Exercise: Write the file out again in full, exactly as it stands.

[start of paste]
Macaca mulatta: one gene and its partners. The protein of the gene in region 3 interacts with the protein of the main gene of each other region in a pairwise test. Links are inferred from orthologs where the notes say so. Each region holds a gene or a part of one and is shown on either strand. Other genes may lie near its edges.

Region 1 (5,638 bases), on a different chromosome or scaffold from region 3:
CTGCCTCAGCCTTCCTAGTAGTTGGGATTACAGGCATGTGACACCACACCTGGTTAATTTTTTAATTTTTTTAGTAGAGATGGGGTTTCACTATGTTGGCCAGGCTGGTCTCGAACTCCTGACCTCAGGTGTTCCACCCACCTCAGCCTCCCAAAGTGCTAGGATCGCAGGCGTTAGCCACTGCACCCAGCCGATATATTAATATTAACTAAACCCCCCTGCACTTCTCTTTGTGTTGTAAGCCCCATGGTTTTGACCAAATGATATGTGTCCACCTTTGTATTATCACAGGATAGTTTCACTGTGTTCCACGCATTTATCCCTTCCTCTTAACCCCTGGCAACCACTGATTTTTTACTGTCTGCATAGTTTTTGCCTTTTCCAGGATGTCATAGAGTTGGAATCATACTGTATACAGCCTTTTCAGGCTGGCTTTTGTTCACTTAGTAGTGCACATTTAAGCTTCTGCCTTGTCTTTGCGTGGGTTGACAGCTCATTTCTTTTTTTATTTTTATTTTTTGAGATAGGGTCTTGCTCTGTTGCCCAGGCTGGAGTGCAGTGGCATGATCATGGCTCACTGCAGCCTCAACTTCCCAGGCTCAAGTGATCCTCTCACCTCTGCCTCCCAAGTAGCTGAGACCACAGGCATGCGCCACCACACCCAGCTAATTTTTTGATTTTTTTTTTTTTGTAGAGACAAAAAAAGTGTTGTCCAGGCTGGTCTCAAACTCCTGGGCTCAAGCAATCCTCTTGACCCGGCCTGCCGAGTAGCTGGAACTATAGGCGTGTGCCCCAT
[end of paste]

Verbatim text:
Macaca mulatta: one gene and its partners. The protein of the gene in region 3 interacts with the protein of the main gene of each other region in a pairwise test. Links are inferred from orthologs where the notes say so. Each region holds a gene or a part of one and is shown on either strand. Other genes may lie near its edges.

Region 1 (5,638 bases), on a different chromosome or scaffold from region 3:
CTGCCTCAGCCTTCCTAGTAGTTGGGATTACAGGCATGTGACACCACACCTGGTTAATTTTTTAATTTTTTTAGTAGAGATGGGGTTTCACTATGTTGGCCAGGCTGGTCTCGAACTCCTGACCTCAGGTGTTCCACCCACCTCAGCCTCCCAAAGTGCTAGGATCGCAGGCGTTAGCCACTGCACCCAGCCGATATATTAATATTAACTAAACCCCCCTGCACTTCTCTTTGTGTTGTAAGCCCCATGGTTTTGACCAAATGATATGTGTCCACCTTTGTATTATCACAGGATAGTTTCACTGTGTTCCACGCATTTATCCCTTCCTCTTAACCCCTGGCAACCACTGATTTTTTACTGTCTGCATAGTTTTTGCCTTTTCCAGGATGTCATAGAGTTGGAATCATACTGTATACAGCCTTTTCAGGCTGGCTTTTGTTCACTTAGTAGTGCACATTTAAGCTTCTGCCTTGTCTTTGCGTGGGTTGACAGCTCATTTCTTTTTTTATTTTTATTTTTTGAGATAGGGTCTTGCTCTGTTGCCCAGGCTGGAGTGCAGTGGCATGATCATGGCTCACTGCAGCCTCAACTTCCCAGGCTCAAGTGATCCTCTCACCTCTGCCTCCCAAGTAGCTGAGACCACAGGCATGCGCCACCACACCCAGCTAATTTTTTGATTTTTTTTTTTTTGTAGAGACAAAAAAAGTGTTGTCCAGGCTGGTCTCAAACTCCTGGGCTCAAGCAATCCTCTTGACCCGGCCTGCCGAGTAGCTGGAACTATAGGCGTGTGCCCCAT